Over the past five years, New Zealand dairy farmers have laid more than 26,000km of fencing to stop cattle from accessing waterways as part of an industry-led initiative to improve freshwater quality.
The industry’s recent push to tackle water pollution is part of a national drive to tackle declining water quality, which was identified by the government in its report Freshwater reform 2013 and beyond.
In it, they identified strong increasing trends in freshwater phosphorus and nitrogen levels, particularly in catchments predominantly in pasture. E coli from fecal contamination has also been identified as a risk factor.
The New Zealand government has since set a target to increase the percentage of swimmable rivers, streams and lakes from 72% to 90% by 2040 to safeguard freshwater for tourism, industry and recreation.
Over the years there have been a number of policy documents advising on national reforms across all sectors – not just agriculture.
However, dairy farmers have often taken the brunt of the blame for water quality issues.
As such, the industry has tackled the issue head-on, introducing a number of voluntary codes of practice to improve water quality. The most recent has been The Sustainable Dairying Water Accord, which lays out five key areas for attention (see ‘The Sustainable Dairying Water Accord’, below).
Fencing off waterways from cattle has been one of the main action points nationally, with different strategies at regional level, depending on challenges in that area.
Tiroroa Farms, Matamata
Some regions have limited grants, such as reductions in the cost of buying trees, however, with no subsidies, the work has largely been self-financed by farmers.
One such farmer is Tracy Brown of Tiroroa Farms, Matamata on the North Island, who runs 700 cows, producing 260,000kg/year of milk solids.
Environmental management and sustainability have always been high on the agenda for Mrs Brown and her husband Wynn, whose farm name means “view to the future”.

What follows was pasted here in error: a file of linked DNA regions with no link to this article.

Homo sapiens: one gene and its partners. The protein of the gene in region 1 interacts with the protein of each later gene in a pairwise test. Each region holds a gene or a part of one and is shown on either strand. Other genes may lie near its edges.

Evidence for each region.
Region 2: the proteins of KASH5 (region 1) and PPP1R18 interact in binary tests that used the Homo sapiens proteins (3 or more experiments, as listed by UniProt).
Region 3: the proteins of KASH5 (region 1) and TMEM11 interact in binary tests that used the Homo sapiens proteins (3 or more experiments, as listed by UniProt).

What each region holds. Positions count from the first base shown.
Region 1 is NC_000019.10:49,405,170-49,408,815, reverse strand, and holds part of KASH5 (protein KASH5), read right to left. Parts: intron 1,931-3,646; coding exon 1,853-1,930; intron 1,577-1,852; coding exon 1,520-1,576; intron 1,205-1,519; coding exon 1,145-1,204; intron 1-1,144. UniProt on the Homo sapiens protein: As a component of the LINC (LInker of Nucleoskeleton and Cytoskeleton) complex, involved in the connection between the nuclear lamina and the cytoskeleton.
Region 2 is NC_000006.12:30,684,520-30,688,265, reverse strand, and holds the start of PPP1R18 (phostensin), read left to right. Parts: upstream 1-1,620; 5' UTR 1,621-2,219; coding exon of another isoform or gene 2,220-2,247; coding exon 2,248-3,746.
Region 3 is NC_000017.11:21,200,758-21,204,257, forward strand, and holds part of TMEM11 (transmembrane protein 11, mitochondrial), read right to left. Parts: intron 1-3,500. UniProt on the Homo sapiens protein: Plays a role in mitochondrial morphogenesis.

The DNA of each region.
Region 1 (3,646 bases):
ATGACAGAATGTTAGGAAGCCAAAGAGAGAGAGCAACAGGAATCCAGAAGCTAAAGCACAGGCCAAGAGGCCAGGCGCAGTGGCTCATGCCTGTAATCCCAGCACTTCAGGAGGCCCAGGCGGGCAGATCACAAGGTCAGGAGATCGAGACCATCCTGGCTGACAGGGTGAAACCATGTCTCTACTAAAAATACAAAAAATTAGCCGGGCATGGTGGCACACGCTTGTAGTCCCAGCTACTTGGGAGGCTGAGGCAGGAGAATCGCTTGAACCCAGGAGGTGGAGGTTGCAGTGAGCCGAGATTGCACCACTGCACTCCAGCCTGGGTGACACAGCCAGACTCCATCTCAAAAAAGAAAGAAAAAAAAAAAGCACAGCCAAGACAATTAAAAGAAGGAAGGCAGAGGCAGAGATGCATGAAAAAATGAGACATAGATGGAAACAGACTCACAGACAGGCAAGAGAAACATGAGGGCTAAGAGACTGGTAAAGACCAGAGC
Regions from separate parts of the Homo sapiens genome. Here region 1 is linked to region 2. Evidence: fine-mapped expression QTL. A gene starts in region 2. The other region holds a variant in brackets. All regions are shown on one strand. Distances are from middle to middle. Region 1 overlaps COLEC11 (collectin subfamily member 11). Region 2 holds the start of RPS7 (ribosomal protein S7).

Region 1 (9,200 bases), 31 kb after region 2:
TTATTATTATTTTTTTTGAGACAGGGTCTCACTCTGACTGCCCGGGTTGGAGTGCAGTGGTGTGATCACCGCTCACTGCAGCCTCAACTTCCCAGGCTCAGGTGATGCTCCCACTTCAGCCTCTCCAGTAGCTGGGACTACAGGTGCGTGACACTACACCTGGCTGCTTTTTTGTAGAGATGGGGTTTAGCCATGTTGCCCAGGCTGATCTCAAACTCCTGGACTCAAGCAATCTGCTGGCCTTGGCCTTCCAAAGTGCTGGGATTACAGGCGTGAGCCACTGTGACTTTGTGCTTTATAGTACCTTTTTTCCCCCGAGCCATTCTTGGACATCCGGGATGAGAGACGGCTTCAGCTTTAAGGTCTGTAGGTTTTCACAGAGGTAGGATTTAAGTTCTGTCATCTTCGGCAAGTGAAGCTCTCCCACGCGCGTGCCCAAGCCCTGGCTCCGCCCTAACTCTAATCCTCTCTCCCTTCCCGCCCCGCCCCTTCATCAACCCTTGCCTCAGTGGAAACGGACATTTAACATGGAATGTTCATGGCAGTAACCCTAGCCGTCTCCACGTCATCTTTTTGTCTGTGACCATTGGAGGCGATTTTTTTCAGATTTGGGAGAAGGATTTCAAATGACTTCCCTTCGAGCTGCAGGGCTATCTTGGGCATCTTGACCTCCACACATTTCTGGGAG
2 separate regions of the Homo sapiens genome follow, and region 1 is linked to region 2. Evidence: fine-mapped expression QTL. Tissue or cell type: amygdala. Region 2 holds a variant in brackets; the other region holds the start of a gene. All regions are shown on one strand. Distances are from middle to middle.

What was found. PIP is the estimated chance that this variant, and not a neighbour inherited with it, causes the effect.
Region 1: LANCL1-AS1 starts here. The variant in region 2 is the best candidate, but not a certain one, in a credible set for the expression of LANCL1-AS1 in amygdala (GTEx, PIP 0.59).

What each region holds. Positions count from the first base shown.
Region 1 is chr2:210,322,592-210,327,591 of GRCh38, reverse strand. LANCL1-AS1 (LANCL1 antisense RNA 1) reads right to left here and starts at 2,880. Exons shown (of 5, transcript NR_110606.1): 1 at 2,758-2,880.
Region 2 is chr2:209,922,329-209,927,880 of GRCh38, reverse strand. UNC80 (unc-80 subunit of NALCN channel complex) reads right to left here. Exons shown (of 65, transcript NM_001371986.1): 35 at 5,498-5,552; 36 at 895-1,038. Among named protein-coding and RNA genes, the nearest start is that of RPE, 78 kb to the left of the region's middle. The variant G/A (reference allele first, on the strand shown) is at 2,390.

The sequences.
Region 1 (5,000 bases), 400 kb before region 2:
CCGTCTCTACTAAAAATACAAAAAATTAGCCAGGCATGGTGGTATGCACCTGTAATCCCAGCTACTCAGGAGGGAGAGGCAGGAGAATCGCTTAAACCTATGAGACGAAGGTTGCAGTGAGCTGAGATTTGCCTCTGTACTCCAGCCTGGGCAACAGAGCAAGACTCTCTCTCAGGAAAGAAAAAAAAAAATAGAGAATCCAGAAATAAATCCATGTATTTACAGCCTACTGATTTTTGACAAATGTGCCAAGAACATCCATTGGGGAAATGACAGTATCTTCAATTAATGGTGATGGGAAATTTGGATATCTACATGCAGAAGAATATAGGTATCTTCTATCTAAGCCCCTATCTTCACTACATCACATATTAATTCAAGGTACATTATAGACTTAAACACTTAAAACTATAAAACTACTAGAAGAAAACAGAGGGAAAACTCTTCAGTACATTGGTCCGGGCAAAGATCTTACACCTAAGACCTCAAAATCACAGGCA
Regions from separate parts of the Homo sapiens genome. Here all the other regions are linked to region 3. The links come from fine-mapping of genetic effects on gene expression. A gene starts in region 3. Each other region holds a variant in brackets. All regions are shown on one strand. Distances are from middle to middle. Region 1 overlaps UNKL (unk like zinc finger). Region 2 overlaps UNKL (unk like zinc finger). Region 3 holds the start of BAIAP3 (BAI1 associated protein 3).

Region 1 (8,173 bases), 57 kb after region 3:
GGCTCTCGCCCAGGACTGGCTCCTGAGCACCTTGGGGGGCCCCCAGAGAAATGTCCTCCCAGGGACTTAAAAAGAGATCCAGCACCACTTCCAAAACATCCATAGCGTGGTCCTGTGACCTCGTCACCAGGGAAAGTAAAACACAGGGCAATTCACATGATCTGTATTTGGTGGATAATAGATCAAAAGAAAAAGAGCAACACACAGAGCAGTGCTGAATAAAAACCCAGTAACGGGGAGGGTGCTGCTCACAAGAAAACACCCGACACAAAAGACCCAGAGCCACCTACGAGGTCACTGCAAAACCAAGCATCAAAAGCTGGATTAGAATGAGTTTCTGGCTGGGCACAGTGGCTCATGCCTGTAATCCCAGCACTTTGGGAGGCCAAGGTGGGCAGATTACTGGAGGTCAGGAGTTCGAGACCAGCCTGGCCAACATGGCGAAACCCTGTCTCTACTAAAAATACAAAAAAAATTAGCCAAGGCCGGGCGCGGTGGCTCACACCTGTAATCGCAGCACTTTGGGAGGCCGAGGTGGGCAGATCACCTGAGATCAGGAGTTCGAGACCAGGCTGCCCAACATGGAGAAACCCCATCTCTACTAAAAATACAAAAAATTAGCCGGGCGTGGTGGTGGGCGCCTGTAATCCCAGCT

Over the past 20 years they have taken steps to curb a decline in water quality by using techniques now being adopted as part of the accord.
All of the farm’s 13 wetland areas and 12-14km of waterways have now been fenced off. About 20ha of trees have also been planted on sidling (unproductive) areas around rivers and streams.
This includes 20 different species of oak and fruiting feijoa trees, liquid ambers and poplars.
Mrs Brown says: “We’ve always been interested in the environment. We love the sea, streams and rivers. It seemed the right, logical thing to do.”
The farm – which has an effective area of 320ha – is in the Waitoa Catchment. Sedimentation has been identified as one of the main issues in the region.
As such, keeping stock away from water edges is viewed as a key management tool to reduce problems.
Mrs Brown says different regions will have different targets in terms of farm nitrate or phosphate use. For example on the Waikato river there are proposals to reduce nitrates.
“It depends on the region you’re in as to the nitrate targets. But if you’re in the 75th percentile (for nitrate use), you’ve got to get below that.
“Eighty-three percent of dairy farmers have now got nutrient budget information, which means they can improve efficiencies – that’s been part of the accord”,” Mrs Brown explains.
She believes one of the biggest changes as a result of the accord has been a shift in attitude, with more farmers now recognising waste as a valuable resource.
Improved knowledge transfer means there has since been a reduction in non-compliance for effluent management (see ‘Steps to improve water quality by Kiwi dairy industry’, below).